For the first three months of 2019, Microsoft has admitted that hackers had access to some details of certain Outlook.com email accounts. As this article states, Outlook.com is the web version of Microsoft’s email service, and this online service was previously known as Hotmail. Per Microsoft, “this unauthorized access could have allowed unauthorized parties to access and/or view information related to your email account …but not the content of any emails or attachments.”
While it appears no actual emails were read or attachments were accessed, this is an important reminder that being online brings its share of risks to user data. It’s a smart idea to use an actual email application to view email, in companion with a web browser, and to store as much email off-line as possible. This will help in prevention of potential data access in the event your email account gets hacked.
In relation to this, and as has been mentioned before, it is important to ensure the safeguarding of passwords, for email and other sites. It is good practice to change passwords periodically throughout the year. By doing so, there’s less of a chance that the current password is in the hands of hackers if it is changed more often, in the event an account is compromised. Also, never send password or login information via email, as this just opens user’s data to easily being compromised.
As always, please contact us if you have questions or would like to discuss further!
As noted on a number of complaints across Apple related sites, the newest update of macOS (10.14.4), which was released a few days ago, causes issues with authentication when attempting to sign into a user’s Gmail account. Users are reporting receiving an endless loop, bouncing between macOS and Google’s sign-in page in Safari.
Because of this, it is recommended not to upgrade to OS 10.14.4 if you use Gmail within your Mail application until Apple releases an update and it’s verified as a fix for the issue.
It appears this is a verified issue per discussions on the Apple Support site. Attempting to use a different browser such as Chrome does not succeed as a work-around, as the Mail application interacts directly with Safari in this process.
Apple Mail can also exhibit other intermittent issues for some users, such as not showing a message as replied-to where a user had just replied. If you are noticing any odd issues such as this, restart your Mail application.
You can read more about the Mail/Gmail 10.14.4 issue here. As always, if you need assistance, we’re here to help!
The latest version of the Mozilla browser Firefox can now block auto-play videos with sound. Chrome has previously introduced this ability, but Firefox’s has the ability to block more videos in a more user-friendly manner of setup. It can also be configured to exclude only certain sites, and include others. More can be read here.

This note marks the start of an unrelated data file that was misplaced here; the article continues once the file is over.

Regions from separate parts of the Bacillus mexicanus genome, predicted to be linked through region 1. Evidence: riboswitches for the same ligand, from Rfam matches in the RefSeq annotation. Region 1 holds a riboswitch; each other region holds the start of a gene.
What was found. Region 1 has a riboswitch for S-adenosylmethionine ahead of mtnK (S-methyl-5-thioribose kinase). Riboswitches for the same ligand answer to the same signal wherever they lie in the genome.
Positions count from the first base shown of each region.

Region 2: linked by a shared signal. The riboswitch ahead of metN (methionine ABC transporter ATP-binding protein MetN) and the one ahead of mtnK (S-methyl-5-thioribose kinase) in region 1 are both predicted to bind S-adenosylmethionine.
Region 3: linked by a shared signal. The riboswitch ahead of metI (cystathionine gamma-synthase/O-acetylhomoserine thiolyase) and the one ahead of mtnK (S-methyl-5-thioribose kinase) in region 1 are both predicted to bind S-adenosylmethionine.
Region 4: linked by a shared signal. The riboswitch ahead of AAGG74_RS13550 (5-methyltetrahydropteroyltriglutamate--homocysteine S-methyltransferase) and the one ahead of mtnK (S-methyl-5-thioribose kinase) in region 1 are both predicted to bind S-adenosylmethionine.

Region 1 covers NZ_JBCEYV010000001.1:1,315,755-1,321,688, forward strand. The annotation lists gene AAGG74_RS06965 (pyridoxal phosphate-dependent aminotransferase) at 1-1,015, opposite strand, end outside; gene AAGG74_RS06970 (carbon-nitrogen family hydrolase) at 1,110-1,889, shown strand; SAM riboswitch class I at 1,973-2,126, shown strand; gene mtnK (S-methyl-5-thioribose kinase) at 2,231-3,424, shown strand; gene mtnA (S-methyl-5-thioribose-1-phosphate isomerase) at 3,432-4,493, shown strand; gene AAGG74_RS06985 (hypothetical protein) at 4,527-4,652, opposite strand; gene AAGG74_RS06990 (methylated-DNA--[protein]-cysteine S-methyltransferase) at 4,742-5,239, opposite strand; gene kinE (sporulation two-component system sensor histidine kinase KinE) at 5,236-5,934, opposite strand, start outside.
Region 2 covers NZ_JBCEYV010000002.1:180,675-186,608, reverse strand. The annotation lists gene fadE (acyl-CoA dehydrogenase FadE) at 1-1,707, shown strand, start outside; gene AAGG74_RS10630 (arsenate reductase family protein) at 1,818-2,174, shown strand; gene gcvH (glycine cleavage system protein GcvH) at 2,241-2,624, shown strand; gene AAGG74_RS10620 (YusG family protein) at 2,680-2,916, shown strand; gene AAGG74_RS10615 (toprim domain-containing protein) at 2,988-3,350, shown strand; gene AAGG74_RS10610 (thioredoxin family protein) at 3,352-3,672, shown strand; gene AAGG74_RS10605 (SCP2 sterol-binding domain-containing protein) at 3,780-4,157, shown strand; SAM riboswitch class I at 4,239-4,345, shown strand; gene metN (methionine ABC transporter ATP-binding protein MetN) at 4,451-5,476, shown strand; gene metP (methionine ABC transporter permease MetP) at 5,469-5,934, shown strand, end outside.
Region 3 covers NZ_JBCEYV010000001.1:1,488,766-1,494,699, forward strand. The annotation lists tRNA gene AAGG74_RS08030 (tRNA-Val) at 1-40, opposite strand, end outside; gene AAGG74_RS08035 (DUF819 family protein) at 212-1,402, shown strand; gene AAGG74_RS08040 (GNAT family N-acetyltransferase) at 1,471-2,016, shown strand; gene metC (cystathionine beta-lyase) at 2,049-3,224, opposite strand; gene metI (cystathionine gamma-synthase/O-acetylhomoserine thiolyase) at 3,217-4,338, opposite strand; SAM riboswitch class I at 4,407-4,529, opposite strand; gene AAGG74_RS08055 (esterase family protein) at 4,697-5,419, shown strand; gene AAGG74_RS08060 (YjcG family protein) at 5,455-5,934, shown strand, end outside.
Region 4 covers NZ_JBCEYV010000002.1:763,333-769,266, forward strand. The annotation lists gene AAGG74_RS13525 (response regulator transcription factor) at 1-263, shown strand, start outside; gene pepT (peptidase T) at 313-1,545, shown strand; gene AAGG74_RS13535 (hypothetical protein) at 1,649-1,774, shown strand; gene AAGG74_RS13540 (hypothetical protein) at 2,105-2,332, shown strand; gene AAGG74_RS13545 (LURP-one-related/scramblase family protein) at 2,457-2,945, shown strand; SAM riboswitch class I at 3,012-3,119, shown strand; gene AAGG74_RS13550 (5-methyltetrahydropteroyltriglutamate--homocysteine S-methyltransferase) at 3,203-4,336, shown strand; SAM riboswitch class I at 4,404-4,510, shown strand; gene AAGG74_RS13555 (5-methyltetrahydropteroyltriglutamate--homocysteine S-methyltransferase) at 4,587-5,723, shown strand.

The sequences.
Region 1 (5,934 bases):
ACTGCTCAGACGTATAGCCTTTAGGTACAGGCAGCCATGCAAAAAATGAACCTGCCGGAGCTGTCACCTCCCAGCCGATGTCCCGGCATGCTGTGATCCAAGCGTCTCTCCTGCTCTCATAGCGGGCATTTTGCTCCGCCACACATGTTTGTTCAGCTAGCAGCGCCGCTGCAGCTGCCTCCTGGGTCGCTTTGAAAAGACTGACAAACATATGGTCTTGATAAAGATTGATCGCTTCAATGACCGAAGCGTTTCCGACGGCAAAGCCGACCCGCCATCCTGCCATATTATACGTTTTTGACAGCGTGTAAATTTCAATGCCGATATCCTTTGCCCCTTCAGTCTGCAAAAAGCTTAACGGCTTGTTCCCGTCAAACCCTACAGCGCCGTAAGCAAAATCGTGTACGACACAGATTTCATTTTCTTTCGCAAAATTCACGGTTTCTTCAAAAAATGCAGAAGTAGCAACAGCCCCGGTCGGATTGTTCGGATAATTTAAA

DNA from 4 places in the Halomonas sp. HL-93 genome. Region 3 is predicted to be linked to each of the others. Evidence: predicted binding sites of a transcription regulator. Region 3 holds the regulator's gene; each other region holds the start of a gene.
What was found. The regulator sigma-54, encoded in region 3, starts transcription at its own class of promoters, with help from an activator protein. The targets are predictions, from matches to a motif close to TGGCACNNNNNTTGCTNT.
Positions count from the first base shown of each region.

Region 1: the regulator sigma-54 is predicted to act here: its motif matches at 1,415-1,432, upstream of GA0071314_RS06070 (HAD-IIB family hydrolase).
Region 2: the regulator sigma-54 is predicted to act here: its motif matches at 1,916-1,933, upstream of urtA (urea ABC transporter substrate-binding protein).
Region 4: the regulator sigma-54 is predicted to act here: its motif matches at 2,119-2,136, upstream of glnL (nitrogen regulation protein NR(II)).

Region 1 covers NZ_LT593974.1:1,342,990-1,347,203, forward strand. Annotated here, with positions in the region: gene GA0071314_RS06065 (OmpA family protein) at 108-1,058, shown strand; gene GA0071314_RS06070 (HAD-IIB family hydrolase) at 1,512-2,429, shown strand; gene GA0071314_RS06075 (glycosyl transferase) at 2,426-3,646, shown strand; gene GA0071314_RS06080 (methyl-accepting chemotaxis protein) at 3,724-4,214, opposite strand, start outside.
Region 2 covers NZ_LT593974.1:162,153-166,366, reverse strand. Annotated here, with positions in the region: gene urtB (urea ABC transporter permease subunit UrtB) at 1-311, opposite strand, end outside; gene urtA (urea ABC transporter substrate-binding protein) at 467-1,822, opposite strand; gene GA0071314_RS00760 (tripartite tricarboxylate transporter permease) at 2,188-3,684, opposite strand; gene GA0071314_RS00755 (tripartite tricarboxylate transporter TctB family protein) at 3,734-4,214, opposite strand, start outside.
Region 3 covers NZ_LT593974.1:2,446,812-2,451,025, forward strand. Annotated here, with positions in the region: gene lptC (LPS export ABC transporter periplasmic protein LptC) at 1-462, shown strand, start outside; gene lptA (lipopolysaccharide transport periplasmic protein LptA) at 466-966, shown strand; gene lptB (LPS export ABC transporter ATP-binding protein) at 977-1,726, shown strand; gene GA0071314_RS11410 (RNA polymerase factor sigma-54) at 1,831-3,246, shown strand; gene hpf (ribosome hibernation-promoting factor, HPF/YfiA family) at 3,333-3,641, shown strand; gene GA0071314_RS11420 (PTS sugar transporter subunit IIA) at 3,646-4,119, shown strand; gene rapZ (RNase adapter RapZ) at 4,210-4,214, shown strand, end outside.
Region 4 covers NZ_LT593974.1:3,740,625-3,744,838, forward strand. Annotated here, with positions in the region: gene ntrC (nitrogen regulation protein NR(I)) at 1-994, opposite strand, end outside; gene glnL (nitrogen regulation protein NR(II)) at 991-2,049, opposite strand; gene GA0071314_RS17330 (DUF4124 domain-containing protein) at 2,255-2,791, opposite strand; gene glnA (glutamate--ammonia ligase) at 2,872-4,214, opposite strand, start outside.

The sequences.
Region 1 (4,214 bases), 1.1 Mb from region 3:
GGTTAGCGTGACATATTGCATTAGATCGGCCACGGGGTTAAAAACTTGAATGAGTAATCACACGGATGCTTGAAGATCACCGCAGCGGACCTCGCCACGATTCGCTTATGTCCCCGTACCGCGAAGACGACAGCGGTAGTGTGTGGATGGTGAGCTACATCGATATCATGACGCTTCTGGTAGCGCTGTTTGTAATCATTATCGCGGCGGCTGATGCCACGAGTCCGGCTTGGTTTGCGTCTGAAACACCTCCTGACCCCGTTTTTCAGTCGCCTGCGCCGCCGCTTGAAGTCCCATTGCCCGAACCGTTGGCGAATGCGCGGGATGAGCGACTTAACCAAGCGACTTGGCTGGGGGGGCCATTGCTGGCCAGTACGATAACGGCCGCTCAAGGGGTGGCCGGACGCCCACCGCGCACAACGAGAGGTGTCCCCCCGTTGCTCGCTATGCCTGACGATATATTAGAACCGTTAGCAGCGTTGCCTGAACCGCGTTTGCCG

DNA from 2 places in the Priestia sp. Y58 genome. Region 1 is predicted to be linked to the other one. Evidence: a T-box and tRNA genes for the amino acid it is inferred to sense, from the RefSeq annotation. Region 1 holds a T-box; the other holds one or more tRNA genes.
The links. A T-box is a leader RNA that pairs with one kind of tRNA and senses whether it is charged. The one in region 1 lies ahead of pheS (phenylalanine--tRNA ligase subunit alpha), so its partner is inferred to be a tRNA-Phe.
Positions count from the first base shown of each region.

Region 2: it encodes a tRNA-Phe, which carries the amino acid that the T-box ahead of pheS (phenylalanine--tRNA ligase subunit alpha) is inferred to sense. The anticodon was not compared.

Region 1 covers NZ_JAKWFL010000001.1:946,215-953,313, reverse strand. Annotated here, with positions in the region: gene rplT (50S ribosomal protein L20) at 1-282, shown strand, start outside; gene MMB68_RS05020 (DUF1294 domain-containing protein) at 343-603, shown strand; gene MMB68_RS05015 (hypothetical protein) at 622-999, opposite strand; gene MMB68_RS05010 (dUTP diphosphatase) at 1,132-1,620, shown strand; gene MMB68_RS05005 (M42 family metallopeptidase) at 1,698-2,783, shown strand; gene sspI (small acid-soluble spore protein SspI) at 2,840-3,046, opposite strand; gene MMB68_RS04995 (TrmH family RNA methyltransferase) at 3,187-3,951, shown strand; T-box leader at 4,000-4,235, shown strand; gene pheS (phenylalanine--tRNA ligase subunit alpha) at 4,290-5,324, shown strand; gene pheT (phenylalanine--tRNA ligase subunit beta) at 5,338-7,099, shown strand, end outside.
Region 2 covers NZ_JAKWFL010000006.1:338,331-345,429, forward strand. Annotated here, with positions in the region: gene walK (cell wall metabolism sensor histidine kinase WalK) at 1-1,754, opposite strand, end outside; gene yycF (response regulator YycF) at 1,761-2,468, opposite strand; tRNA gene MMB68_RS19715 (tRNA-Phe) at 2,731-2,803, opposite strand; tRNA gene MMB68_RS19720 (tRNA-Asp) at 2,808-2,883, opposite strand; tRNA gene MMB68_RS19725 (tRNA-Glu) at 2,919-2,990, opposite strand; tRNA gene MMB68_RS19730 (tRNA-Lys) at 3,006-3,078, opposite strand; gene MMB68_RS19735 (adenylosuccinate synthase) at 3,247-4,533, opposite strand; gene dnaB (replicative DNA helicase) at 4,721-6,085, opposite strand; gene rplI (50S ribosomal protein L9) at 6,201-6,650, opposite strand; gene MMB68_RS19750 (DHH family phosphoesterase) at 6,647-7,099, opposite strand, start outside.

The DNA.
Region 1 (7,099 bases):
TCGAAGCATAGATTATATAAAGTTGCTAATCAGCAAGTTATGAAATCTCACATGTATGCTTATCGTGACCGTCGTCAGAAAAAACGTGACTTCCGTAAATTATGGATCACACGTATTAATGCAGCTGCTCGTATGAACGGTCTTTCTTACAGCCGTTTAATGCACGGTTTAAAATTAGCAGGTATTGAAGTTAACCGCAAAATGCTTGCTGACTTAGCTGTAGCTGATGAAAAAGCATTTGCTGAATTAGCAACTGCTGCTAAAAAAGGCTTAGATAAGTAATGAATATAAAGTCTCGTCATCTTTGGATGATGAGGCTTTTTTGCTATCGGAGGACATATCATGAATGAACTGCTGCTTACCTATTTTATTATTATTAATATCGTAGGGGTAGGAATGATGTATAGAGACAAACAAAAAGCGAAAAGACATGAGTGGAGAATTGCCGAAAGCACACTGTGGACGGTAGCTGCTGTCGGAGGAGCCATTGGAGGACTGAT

Features such as this are good for those on limited download plans. If you’d like assistance with configuring this feature, just let us know!
Due to a security vulnerability, Google is urging users of their Chrome web browser to update to the latest version. As the article mentions in the first link below, Chrome updates are usually automatically performed.
To see the current version of Chrome on a Mac, you can access the Chrome menu in the top left while in the browser and choose “About Google Chrome”. The second of two links below explains how to check if on a Windows-based PC.
This is another example of ensuring that your software is kept up to date.
Earlier in February, it was reported by multiple sites that some MacBook Pro owners had an issue with Adobe Premiere Pro CC “blowing” the speakers due to a software bug. Adobe has confirmed this issue and introduced an update to address it. The below link explains the problem and resolution.
Issues like this show the positive results of making sure software is kept up to date. For users with slower connections that prohibit quickly downloading updates and other files, ask us how we can assist with getting the most out of what you already have.
A quick summary from the article of steps to take in regards to browser extensions that can be installed for Chrome and other similar Web browsers:
- Don’t install software that you cannot read and asks for intrusive permissions.
- If something seems off, it probably is. Evaluate what might cause your user journey to change.
- Periodically evaluate what extensions you have on your browser — remove those you don’t use anymore.
- If you have an extension on your browser that you use, seek an open-source version/alternative or disable automatic updates from the Chrome store — make sure you audit the code or find someone reliable and trustworthy to.